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Health ministry declares South Sudan meningitis free

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By Julius N. Uma

February 19, 2012 (JUBA) — South Sudan’s health ministry on Friday declared the young country meningitis free and denied media reports that an outbreak of the disease had occurred.

The seven month old country lies in Africa’s meningitis belt which includes many parts of countries from West to East.

Lul Riek, the director general for community and public health at South Sudan’s health ministry, said that in the last six weeks, only 24 suspected cases were reported in the country, through weekly surveillance reports.

Of the 24 cases, 20 were reported in Central Equatoria State, while the other four were from other unspecified states.

“[Out] of the reported suspected cases, five specimen of cerebral spinal fluid specimen were collected and sent to AMREF reference laboratory in Nairobi. These specimens tested negative for Neissaria Meningococcal meningitis,” said Riek, in reference to the bacteria that causes meningitis.

The health ministry, he assured the public, remains in full alert to respond to any disease outbreak through its emergency unit.

In the case of meningitis, Riek said the ministry, through the state ministries of health, rapidly responded by investigating all suspected cases after samples collected were tested and found to be negative.

“As a ministry, we have also strengthened the surveillance systems at all levels for early detection of the disease. We are now prepositioning drugs, vaccines and laboratory supplies to counter any outbreak,” Riek told journalist at a press conference in Juba, the South Sudan capital.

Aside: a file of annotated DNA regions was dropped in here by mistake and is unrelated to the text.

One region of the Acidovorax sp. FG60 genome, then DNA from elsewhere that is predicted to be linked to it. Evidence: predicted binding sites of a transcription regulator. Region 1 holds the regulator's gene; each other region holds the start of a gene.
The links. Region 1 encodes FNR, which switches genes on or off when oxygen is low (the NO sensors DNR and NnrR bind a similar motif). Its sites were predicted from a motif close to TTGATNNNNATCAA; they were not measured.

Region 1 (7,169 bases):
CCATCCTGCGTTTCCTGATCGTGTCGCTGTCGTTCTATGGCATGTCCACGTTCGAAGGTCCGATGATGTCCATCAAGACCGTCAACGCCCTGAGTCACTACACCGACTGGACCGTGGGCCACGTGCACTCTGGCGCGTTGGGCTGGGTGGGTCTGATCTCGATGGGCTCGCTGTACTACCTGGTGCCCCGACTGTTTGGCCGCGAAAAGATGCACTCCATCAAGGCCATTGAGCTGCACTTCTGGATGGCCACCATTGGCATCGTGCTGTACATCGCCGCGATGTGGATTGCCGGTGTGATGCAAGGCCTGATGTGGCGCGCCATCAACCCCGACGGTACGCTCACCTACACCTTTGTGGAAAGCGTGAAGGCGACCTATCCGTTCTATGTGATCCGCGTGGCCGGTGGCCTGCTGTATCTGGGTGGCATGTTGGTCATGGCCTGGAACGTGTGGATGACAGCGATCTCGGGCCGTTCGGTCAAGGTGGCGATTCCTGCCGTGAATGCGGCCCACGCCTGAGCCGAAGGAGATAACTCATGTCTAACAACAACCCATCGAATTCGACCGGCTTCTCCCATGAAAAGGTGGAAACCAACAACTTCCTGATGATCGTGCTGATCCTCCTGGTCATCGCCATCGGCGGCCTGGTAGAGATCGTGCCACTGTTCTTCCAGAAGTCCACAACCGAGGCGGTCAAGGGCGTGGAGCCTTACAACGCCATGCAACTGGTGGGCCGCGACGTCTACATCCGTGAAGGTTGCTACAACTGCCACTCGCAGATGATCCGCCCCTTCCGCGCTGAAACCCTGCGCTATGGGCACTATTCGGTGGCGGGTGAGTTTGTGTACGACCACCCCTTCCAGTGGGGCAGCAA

However, to ensure timely response to any meningitis outbreak, the health ministry has reportedly prepositioned outbreak investigation kits and trained epidemic preparedness and response teams, charged with promptly responding and investigating outbreaks.

“Further still, the ministry of health has also developed an epidemic preparedness and response plan to support the response to the reported suspected meningitis in the country,” the community and public health director, said.

Abdinasir Abubakar, an official with World Health Organization (WHO) in Juba said he remains optimistic that any outbreak of meningitis will be controlled, reiterating WHO’s continued commitment towards providing technical support to the health ministry.

The last cases of meningitis in South Sudan, according to health officials, were reported in 2008 with more than five states said to have been affected.

In a related development, the ministry of health also refuted claims of measles outbreak reported in the country, saying all efforts are underway to respond to verify rumors of any suspected cases.

At least 140 suspected measles cases, the ministry says, have been reported in the country since the beginning of this year.

In response, however, the health ministry has reportedly conducted thorough investigations, collected 295 samples in 2011 and carried out mass measles campaigns in most of the states.

(ST)

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